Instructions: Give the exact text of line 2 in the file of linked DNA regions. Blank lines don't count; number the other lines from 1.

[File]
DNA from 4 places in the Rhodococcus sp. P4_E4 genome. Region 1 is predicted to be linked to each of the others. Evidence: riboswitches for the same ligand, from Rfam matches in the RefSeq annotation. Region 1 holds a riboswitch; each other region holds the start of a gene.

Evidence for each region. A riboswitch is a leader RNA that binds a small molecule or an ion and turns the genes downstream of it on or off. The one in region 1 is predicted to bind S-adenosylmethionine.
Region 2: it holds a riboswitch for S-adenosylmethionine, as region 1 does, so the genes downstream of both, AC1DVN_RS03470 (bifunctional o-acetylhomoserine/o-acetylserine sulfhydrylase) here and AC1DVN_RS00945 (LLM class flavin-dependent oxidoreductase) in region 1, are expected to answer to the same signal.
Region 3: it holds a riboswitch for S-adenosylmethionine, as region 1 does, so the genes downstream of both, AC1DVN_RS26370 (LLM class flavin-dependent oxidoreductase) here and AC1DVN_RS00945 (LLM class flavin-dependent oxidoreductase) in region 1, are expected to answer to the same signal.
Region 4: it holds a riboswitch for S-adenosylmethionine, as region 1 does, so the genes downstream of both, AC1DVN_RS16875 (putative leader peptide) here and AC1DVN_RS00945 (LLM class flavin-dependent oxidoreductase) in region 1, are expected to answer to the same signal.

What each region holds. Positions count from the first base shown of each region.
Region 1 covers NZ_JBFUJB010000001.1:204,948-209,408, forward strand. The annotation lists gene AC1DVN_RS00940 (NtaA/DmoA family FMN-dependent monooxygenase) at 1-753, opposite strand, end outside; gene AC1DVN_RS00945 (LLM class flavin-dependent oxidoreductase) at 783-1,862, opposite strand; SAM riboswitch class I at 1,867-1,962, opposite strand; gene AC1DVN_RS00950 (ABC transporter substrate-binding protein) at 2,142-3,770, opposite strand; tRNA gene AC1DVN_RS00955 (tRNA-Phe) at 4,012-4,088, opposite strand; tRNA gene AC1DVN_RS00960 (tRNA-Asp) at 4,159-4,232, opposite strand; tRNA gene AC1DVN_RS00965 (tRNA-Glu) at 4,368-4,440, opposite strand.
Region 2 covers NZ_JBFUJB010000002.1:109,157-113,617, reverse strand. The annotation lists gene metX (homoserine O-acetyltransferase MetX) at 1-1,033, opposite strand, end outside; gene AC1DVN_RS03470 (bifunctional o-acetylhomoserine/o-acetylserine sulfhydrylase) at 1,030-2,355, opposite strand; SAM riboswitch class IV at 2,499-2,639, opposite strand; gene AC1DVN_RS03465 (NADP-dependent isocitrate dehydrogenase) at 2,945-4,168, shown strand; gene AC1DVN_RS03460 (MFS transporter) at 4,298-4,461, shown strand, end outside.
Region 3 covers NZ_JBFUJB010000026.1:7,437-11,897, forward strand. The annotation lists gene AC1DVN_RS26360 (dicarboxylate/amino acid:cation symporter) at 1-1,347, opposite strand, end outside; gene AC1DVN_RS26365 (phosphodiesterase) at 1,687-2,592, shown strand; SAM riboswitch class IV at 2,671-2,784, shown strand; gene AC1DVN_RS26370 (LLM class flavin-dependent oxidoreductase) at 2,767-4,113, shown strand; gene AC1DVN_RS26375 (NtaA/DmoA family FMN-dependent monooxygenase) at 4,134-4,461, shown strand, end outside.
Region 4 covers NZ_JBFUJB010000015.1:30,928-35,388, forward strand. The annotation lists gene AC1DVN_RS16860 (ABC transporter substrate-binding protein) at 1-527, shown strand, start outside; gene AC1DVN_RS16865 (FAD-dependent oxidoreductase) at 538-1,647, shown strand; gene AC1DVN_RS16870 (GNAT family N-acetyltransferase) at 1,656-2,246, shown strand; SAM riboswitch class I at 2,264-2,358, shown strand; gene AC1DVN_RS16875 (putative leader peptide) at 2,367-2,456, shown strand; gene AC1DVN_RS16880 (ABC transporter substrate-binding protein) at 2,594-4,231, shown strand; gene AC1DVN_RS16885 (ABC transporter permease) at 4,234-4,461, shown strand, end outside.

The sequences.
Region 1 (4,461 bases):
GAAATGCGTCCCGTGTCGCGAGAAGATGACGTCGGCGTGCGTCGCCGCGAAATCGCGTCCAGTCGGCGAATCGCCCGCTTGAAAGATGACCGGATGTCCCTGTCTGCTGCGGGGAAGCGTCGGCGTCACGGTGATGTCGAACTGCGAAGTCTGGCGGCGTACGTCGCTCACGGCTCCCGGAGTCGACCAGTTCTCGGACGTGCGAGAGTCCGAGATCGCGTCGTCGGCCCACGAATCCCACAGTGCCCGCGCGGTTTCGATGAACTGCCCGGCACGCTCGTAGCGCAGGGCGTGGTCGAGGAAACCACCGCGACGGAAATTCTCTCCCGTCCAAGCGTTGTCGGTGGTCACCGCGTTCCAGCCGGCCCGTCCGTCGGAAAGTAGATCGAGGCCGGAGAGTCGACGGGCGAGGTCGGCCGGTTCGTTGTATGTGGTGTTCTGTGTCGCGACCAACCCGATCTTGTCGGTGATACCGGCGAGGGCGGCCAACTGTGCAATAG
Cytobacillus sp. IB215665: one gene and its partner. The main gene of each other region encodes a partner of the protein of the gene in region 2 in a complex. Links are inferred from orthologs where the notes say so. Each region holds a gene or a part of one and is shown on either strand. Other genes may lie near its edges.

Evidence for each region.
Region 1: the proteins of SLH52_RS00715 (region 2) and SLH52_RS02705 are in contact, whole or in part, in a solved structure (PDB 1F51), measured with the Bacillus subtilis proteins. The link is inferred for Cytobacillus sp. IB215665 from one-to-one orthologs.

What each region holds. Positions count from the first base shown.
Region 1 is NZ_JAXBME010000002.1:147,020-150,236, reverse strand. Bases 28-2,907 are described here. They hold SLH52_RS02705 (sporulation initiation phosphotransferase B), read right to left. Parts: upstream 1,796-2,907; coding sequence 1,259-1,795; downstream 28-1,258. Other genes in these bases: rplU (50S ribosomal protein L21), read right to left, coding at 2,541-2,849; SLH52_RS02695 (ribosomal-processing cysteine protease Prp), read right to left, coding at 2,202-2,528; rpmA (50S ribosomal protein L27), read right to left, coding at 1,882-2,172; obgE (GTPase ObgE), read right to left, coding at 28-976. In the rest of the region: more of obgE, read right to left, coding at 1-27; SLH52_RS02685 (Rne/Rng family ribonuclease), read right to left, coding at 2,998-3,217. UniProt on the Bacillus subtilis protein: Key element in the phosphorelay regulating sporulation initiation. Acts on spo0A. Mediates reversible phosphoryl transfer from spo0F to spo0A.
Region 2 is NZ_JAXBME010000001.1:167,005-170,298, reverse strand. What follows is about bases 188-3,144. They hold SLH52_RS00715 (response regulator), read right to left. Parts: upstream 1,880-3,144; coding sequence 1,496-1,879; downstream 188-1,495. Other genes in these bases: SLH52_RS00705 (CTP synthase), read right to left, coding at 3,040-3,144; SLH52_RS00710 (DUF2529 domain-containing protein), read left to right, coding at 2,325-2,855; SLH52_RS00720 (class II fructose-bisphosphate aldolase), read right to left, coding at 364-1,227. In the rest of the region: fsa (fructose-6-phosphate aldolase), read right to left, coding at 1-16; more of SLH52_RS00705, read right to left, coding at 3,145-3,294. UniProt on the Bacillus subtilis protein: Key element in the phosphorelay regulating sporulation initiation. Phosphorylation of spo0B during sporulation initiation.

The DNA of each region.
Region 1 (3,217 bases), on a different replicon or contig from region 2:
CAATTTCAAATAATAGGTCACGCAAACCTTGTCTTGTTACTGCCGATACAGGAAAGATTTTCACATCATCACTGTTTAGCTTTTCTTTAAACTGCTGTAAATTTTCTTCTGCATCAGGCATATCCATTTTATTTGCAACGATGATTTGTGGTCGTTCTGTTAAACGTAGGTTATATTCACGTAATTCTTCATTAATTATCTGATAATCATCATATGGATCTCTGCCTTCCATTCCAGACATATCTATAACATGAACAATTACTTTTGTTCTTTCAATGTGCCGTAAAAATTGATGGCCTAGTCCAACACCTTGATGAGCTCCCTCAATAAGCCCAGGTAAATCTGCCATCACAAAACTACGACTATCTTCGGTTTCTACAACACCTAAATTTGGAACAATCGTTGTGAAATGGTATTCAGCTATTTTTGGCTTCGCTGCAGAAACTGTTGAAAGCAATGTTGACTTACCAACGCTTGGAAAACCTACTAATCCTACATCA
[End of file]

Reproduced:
Evidence for each region. A riboswitch is a leader RNA that binds a small molecule or an ion and turns the genes downstream of it on or off. The one in region 1 is predicted to bind S-adenosylmethionine.